Home  »  Volume XVIII: American LATER NATIONAL LITERATURE: PART III  »  § 20. The Songs of the Midé Brethren

The Cambridge History of English and American Literature in 18 Volumes (1907–21).
VOLUME XVIII. Later National Literature, Part III.

XXXII. Non-English Writings II

§ 20. The Songs of the Midé Brethren

The Midé Wiwin, or society of Shamans, is a secret organization of the Ojibway, including both men and women, and has for its object the attainment of mastery over the means of life, health, and subsistence, through communion with Spirit Power. Its chief interests to the literary student are the facts that it is one of the few literary enterprises which make use of “song boards,” or “board plates,” in which between straight lines are incised or painted mnemonic keys to the songs, and that the forms of those songs closely resemble the modern poetic mode which goes by the name of Imagism.

The Midé ritual is divided into four parts, each representing a degree of spiritual progress in the initiate, who must be letter-perfect in the songs. Each sequence is introduced by a recitative of instruction. Each song consists of a single sentence of recognizable poetic measure, repeated as many times as is necessary to complete the appropriate rhythm, with slight melodic variations.

When we say that the form of the Midé songs is Imagistic, we mean that each one of them states a thing apprehended through the external sense; something seen, heard, or done, enclosing a spiritual experience as in the thin film of a bubble. Thus, the literal Midé song says:

  • The sky
  • We have lost it.
  • But the shape of the song determined by the drum is as follows: [char], the words and additional meaningless syllables being repeated as often as necessary to complete it. The full content of this combination of words and rhythm, which is directed toward the acquirement of magic power over the weather, would be something like this:
  • Darkness devours our sky!
  • Toward its obscuring clouds
  • We extend our hands
  • For the favour of clear weather.
  • By our power we attain it!
  • Though the idea of reaching toward the sky is not to be found in the words, it is plainly indicated in the ideographic key by a hand extended toward a cloud.

    If we assume that the office of the drum in this song is merely to unify, an office that in our sort of verse is served by the conventions of the printed page, we may safely discard the drum measure in translating, as is here done. It would also be entirely within the province of faithful translation to express all the subtleties of Indian thought in this connection, the Indian’s sense of the forces of nature, cloud, wind, and rain as being nearer to God than he is, and of his power over them through the attainment of mystic purity of heart and oneness of thought. The one convention of Indian verse which must not be broken is also the convention of Imagism, that the descriptive phrases must not merely describe, but must witness to something that has occurred in the soul of the singer. A little later in this same sequence this is even more clearly indicated. The women sing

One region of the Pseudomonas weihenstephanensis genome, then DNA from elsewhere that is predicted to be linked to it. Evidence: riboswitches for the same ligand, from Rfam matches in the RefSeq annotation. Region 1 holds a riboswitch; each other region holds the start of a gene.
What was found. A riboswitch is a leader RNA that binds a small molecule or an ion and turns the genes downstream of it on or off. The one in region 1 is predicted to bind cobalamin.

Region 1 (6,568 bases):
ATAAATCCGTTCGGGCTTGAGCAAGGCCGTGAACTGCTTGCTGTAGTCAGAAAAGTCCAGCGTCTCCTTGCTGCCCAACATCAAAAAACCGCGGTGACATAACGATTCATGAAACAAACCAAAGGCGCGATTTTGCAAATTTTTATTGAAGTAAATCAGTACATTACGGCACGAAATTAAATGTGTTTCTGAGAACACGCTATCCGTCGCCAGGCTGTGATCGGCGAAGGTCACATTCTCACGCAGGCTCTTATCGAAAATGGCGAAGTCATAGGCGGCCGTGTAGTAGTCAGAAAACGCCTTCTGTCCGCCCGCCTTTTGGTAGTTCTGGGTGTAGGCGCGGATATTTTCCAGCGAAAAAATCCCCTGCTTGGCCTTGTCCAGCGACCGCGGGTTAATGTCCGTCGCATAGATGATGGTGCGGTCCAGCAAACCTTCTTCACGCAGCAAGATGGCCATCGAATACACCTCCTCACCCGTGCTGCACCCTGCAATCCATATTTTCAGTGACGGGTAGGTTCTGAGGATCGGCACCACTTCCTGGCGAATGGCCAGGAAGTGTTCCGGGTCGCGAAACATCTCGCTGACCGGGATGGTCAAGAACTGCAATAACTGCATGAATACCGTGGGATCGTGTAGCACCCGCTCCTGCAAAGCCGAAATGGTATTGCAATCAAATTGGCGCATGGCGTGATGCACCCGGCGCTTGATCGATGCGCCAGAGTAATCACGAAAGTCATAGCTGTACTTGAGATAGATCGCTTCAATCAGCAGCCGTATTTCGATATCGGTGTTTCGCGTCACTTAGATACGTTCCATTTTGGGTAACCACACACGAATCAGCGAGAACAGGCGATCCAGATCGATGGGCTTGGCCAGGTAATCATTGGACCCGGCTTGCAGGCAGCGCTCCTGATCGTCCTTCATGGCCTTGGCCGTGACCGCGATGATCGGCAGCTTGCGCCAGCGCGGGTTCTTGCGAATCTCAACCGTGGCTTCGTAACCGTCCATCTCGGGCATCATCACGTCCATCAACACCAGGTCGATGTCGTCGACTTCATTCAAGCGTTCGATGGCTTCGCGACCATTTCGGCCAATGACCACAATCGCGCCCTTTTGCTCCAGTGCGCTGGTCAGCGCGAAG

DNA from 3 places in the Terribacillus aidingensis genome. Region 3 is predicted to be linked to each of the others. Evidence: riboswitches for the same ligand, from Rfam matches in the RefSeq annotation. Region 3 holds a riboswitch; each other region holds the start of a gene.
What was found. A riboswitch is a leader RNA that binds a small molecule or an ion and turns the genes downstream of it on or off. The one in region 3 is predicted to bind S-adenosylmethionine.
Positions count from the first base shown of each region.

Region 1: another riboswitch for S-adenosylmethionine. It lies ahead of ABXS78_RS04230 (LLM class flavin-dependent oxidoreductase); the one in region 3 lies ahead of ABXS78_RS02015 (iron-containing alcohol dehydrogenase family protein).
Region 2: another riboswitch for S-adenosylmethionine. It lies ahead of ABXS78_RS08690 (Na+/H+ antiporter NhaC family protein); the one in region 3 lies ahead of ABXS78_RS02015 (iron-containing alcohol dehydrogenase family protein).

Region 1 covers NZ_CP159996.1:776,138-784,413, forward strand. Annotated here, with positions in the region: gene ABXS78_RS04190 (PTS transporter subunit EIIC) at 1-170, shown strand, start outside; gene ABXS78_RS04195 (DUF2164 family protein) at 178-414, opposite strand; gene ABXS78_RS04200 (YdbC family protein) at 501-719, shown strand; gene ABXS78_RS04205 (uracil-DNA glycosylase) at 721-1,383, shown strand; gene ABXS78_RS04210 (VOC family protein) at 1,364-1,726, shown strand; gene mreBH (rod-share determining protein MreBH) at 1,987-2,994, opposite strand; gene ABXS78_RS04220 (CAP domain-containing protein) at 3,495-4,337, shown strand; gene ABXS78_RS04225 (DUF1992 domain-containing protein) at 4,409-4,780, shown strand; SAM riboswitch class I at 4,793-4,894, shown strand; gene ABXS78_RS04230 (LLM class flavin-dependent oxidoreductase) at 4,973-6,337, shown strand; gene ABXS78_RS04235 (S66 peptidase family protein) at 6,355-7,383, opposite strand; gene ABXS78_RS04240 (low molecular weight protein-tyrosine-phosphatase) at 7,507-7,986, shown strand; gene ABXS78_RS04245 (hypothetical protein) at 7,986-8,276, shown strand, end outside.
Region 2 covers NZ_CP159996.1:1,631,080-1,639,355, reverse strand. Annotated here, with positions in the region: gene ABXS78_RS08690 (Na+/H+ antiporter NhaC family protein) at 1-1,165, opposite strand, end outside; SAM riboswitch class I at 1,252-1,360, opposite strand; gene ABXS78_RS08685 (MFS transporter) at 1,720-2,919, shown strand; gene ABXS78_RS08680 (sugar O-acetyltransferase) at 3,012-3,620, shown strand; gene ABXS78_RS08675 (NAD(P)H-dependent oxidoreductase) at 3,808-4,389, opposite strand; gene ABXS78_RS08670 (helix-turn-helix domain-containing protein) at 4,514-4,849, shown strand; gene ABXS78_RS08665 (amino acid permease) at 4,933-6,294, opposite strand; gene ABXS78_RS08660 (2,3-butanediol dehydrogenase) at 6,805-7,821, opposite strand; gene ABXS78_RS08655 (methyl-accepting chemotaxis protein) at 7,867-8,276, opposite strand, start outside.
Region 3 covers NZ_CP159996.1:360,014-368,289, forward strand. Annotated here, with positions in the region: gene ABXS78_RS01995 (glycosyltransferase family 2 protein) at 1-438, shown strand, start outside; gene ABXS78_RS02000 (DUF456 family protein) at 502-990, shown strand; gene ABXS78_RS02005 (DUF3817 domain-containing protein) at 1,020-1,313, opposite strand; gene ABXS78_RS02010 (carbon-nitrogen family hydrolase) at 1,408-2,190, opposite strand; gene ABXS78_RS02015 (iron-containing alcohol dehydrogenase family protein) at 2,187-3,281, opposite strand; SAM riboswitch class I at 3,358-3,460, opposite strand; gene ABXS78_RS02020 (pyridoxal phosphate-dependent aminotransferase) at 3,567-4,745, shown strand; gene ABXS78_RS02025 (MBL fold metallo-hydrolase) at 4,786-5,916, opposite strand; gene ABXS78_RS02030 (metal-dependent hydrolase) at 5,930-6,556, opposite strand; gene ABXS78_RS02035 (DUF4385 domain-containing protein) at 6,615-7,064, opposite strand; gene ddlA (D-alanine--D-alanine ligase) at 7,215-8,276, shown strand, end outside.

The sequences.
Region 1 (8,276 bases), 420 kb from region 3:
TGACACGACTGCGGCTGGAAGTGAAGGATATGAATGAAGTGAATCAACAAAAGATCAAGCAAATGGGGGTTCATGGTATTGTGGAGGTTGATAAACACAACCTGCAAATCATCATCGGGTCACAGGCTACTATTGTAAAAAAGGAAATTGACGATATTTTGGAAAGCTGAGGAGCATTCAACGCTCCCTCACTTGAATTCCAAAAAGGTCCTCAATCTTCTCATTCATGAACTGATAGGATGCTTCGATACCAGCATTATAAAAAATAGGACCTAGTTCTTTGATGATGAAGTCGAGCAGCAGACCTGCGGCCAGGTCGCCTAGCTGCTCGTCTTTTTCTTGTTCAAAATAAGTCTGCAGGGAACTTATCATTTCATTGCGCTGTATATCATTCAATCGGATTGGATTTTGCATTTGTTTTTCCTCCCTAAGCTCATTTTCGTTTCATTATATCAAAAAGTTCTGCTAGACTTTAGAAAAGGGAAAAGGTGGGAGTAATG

• We are using our hearts,
  • meaning in full:
  • With deep sincerity
  • We join our hearts
  • To the hearts of the Midé Brethren
  • To find our sky again.
  • With our hearts
  • Made pure by singing
  • We uphold the hearts
  • Of our Midé Brethren
  • Seeking our sky.
  • Any number of interesting observations of the co-ordinate development of writing and poetry could be made from the study of this single ceremony, and the relation of both to their forest environment. In both there is that tendency, always so clearly marked in a complicated environment, to take the part for the whole, the leaf for the tree, the track of the bear’s foot for the bear, the reaching hand for the aspiring spirit of man.